Call two nodes $v$ and $w$ of a graph *infinitely connected* iff there is an infinite path $P(v)$ starting at $v$ and an infinite path $P(w)$ starting at $w$ such that there is an $x \in P(v) \cap P(w)$ which is not connected (in the standard, i.e. finite sense) to one of $v$ or $w$.

It seems to be a simple matter of fact that there are no graphs with infinitely connected nodes, since every $x$ on a simply infinite path is finitely connected to the starting point.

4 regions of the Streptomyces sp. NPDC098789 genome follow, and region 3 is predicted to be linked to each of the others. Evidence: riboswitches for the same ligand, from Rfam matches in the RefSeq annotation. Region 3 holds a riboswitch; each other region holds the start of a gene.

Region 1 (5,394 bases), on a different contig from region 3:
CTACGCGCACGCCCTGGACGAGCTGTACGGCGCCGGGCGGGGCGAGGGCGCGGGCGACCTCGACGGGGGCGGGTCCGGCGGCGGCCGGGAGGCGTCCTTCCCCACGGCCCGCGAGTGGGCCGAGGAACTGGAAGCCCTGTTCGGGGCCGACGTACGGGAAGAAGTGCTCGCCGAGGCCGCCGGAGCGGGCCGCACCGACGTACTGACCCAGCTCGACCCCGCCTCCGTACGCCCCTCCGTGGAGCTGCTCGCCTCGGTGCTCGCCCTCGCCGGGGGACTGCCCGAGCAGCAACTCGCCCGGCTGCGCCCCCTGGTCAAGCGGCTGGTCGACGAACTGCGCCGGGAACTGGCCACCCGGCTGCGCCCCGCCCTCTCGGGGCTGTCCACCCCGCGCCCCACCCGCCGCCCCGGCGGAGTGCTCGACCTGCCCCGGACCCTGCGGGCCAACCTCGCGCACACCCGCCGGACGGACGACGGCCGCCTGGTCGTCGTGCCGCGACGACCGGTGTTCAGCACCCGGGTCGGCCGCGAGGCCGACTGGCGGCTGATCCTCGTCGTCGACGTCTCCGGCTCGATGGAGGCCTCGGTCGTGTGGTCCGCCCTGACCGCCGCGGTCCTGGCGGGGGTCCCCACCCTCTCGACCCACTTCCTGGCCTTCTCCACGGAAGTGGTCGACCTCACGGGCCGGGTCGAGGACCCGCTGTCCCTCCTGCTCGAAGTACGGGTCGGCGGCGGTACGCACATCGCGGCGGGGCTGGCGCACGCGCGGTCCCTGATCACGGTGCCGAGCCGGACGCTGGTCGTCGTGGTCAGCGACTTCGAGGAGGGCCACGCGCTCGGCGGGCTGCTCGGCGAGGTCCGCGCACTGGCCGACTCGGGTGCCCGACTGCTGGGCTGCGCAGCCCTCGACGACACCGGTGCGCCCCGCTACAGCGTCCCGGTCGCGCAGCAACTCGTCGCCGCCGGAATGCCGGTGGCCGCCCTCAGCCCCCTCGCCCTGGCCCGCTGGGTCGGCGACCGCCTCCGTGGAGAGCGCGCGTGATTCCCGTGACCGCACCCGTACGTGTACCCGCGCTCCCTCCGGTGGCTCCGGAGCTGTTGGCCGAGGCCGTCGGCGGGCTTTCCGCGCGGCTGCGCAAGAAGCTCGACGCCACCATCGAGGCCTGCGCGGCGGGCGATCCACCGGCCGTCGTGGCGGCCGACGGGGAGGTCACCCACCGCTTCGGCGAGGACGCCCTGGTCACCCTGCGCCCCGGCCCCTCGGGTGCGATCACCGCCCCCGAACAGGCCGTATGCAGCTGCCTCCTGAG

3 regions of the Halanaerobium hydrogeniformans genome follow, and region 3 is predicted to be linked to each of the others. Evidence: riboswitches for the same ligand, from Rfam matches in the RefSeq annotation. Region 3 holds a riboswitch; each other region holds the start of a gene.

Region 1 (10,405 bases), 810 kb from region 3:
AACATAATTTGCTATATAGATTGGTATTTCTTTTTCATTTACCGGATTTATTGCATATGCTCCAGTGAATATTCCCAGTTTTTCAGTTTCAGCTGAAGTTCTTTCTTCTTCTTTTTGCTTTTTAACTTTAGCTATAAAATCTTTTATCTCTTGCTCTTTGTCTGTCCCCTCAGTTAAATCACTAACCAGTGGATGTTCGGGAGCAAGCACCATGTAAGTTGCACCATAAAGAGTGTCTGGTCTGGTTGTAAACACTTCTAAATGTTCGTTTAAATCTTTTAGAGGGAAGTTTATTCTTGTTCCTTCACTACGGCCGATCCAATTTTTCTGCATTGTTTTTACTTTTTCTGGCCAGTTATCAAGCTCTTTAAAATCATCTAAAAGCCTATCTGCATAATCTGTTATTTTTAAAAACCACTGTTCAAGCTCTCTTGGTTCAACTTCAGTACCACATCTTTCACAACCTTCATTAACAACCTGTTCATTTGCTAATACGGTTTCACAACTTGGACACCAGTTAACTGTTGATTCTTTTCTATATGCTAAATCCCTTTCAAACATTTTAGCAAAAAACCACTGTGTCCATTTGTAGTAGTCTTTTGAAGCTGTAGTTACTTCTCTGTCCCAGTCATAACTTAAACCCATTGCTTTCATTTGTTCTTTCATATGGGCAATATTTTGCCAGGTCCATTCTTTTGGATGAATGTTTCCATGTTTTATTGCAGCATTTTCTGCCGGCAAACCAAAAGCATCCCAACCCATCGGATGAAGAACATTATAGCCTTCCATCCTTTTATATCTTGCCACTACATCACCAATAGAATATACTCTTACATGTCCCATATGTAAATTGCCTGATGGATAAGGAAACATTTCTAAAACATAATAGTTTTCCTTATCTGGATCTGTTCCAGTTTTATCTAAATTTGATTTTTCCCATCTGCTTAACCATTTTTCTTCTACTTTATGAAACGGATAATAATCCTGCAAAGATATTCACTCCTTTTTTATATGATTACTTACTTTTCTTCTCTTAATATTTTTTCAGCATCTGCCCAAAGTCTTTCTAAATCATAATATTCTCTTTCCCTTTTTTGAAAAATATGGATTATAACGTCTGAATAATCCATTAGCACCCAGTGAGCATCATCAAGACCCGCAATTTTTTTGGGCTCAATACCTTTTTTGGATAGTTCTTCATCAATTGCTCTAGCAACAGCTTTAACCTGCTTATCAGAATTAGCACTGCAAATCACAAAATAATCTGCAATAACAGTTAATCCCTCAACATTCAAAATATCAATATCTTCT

On the other hand, compare the situation with geometry: In standard (i.e. Euclidean) geometry, no two parallel lines do intersect, opposed to projective geometry where *all* pairs of lines intersect.

Is there something like a "projective graph theory" with nodes "at infinity"?

The concept of infinitely connected nodes might be vacuous in such a graph theory, since all nodes might be connected, finitely or infinitely. But this would probably depend on the theory.

topologicalgraphs – Ricky Demer May 20 '11 at 10:10